Indigestion

The process of digestion does not always go as it should. Many people suffer from indigestion, or dyspepsia, a condition of impaired digestion. Symptoms may include upper abdominal fullness or pain, heartburn, nausea, belching, or some combination of these symptoms. The majority of cases of indigestion occur without evidence of an organic disease that is likely to explain the symptoms. Anxiety or certain foods or medications (such as aspirin) may be contributing factors in these cases. In other cases, indigestion is a symptom of an organic disease, most often gastroesophageal reflux disease (GERD) or gastritis. In a small minority of cases, indigestion is a symptom of a peptic ulcer of the stomach or duodenum, usually caused by a bacterial infection. Very rarely, indigestion is a sign of cancer.

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An occasional bout of indigestion is usually nothing to worry about, especially in people less than 55 years of age. However, if you suffer frequent or chronic indigestion, it’s a good idea to see a doctor. If an underlying disorder such as GERD or an ulcer is causing indigestion, this can and should be treated. If no organic disease is discovered, the doctor can recommend lifestyle changes or treatments to help prevent or soothe the symptoms of acute indigestion. Lifestyle changes might include modifications in eating habits, such as eating more slowly, eating smaller meals, or avoiding fatty foods. You also might be advised to refrain from taking certain medications, especially on an empty stomach. The use of antacids or other medications to relieve symptoms may also be recommended

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Mechanical Digestion

Mechanical digestion is a physical process in which food is broken into smaller pieces without becoming changed chemically. It begins with your first bite of food and continues as you chew food with your teeth into smaller pieces. The process of mechanical digestion continues in the stomach. This muscular organ churns and mixes the food it contains, an action that breaks any solid food into still smaller pieces.

Although some mechanical digestion also occurs in the intestines, it is mostly completed by the time food leaves the stomach. At that stage, food in the GI tract has been changed to the thick semi-fluid called chyme. Mechanical digestion is necessary so that chemical digestion can be effective. Mechanical digestion tremendously increases the surface area of food particles so they can be acted upon more effectively by digestive enzymes.


Chemical Digestion

Chemical digestion is the smashville247.netchemical process in which macromolecules in food are changed into smaller molecules that can be absorbed into body fluids and transported to cells throughout the body. Substances in food that must be chemically digested include carbohydrates, proteins, lipids, and nucleic acids. Carbohydrates must be broken down into simple sugars, proteins into amino acids, lipids into fatty acids and glycerol, and nucleic acids into nitrogen bases and sugars. Some chemical digestion takes place in the mouth and stomach, but most of it occurs in the first part of the small intestine (duodenum).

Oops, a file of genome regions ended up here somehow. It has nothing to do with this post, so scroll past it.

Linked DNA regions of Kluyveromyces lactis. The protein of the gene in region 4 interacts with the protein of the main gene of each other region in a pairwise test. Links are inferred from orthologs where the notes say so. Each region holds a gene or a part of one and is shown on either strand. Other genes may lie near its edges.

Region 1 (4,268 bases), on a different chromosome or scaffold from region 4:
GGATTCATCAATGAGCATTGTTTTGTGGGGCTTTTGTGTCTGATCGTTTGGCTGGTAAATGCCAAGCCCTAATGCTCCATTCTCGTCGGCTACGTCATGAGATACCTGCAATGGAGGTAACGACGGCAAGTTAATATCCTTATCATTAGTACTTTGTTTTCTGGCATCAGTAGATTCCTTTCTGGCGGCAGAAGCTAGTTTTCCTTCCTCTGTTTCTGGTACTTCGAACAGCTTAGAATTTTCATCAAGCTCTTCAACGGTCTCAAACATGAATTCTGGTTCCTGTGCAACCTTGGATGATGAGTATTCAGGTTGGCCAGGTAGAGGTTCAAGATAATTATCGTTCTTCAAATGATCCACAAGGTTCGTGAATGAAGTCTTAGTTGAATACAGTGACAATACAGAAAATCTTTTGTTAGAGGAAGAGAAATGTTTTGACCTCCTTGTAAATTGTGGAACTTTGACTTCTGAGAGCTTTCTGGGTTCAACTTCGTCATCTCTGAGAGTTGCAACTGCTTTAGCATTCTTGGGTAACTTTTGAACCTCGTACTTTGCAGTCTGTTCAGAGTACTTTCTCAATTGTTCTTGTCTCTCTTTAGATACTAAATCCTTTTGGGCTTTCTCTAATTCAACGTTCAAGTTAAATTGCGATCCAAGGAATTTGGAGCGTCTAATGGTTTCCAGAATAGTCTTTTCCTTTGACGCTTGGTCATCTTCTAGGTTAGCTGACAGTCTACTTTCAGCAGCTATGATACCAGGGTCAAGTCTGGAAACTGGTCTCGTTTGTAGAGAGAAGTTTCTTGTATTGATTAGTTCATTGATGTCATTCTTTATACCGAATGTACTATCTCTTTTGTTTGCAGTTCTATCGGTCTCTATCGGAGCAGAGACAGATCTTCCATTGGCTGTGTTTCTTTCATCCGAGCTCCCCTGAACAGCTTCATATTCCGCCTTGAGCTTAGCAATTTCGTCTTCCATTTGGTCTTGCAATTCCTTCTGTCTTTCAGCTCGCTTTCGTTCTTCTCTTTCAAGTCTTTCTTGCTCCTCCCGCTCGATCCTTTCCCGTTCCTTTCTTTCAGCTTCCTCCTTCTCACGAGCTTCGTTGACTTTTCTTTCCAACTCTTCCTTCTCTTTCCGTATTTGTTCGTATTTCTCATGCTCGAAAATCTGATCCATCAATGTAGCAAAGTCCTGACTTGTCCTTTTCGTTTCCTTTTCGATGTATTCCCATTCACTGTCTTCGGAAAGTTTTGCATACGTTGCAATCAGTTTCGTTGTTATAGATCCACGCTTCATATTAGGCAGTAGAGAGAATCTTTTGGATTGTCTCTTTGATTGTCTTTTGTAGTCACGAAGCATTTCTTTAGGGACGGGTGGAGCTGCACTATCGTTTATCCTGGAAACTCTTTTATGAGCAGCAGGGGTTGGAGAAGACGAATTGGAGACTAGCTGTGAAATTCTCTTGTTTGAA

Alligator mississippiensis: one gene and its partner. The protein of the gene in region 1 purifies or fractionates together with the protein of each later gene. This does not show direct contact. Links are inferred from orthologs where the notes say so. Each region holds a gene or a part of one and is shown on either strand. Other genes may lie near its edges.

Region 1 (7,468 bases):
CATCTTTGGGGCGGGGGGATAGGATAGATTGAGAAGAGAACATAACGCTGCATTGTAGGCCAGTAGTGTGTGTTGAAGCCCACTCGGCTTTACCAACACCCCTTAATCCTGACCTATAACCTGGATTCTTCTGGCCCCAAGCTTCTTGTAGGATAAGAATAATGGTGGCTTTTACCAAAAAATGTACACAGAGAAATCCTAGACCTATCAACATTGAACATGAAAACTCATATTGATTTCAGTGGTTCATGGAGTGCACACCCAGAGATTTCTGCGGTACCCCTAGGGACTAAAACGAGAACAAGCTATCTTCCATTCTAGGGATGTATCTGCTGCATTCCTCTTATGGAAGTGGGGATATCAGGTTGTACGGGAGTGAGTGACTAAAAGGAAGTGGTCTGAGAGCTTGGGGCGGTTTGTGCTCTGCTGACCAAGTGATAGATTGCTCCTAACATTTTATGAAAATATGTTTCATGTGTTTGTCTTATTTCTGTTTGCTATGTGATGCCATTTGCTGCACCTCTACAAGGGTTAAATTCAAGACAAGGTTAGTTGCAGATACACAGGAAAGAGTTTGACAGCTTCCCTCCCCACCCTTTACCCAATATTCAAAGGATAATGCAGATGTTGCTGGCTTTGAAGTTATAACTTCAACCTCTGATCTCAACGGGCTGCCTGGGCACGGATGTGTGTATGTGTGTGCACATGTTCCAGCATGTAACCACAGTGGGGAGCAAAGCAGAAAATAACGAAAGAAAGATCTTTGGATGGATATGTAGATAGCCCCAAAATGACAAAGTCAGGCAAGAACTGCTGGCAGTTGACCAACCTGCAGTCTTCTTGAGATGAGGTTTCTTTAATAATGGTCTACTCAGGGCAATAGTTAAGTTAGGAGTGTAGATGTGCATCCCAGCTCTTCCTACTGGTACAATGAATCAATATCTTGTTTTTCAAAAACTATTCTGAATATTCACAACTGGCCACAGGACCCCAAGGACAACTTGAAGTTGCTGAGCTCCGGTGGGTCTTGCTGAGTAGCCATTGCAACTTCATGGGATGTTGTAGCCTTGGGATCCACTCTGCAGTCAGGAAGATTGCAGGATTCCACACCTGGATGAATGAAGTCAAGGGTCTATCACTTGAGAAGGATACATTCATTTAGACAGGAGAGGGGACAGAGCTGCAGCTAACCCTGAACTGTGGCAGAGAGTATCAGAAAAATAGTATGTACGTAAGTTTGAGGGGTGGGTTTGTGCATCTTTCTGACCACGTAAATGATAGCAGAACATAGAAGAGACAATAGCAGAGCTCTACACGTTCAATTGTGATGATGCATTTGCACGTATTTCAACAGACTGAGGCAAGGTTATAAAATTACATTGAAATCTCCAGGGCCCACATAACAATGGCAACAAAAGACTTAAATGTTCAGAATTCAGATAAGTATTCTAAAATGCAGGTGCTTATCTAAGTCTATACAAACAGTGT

Absorption

When digestion is finished, it results in many simple nutrient molecules that must go through the process of absorption from the GI tract by blood or lymph so they can be used by cells throughout the body. A few substances are absorbed in the stomach and large intestine. For example, water is absorbed in both of these organs, and some minerals and vitamins are also absorbed in the large intestine. However, about 95 percent of nutrient molecules are absorbed in the small intestine. The absorption of the majority of these molecules takes place in the second part of the small intestine, called the jejunum. However, there are a few exceptions. For example, iron is absorbed in the duodenum, and vitamin B12 is absorbed in the last part of the small intestine, called the ileum. After being absorbed in the small intestine, nutrient molecules are transported to other parts of the body for storage or further chemical modification. For example, amino acids are transported to the liver to be used for protein synthesis.

The epithelial tissue lining the small intestine is specialized for absorption. It has many wrinkles and is covered with villi and microvilli, creating an enormous surface area for absorption. As shown in Figure \(\PageIndex{3}\), each villus also has a network of blood capillaries and fine lymphatic vessels called lacteals close to its surface. The thin surface layer of epithelial cells of the villi transports nutrients from the lumen of the small intestine into these capillaries and lacteals. Blood in the capillaries absorbs most of the molecules, including simple sugars, amino acids, glycerol, salts, and water-soluble vitamins (vitamin C and the many B vitamins). Lymph in the lacteals absorbs fatty acids and fat-soluble vitamins (vitamins A, D, E, and K).

Intestinal villus How Many Dry Cups Per Pound Of Dog Food Taking A Big Bite Out Of Your Budget?

An occasional bout of indigestion is usually nothing to worry about, especially in people less than 55 years of age. However, if you suffer frequent or chronic indigestion, it’s a good idea to see a doctor. If an underlying disorder such as GERD or an ulcer is causing indigestion, this can and should be treated. If no organic disease is discovered, the doctor can recommend lifestyle changes or treatments to help prevent or soothe the symptoms of acute indigestion. Lifestyle changes might include modifications in eating habits, such as eating more slowly, eating smaller meals, or avoiding fatty foods. You also might be advised to refrain from taking certain medications, especially on an empty stomach. The use of antacids or other medications to relieve symptoms may also be recommended.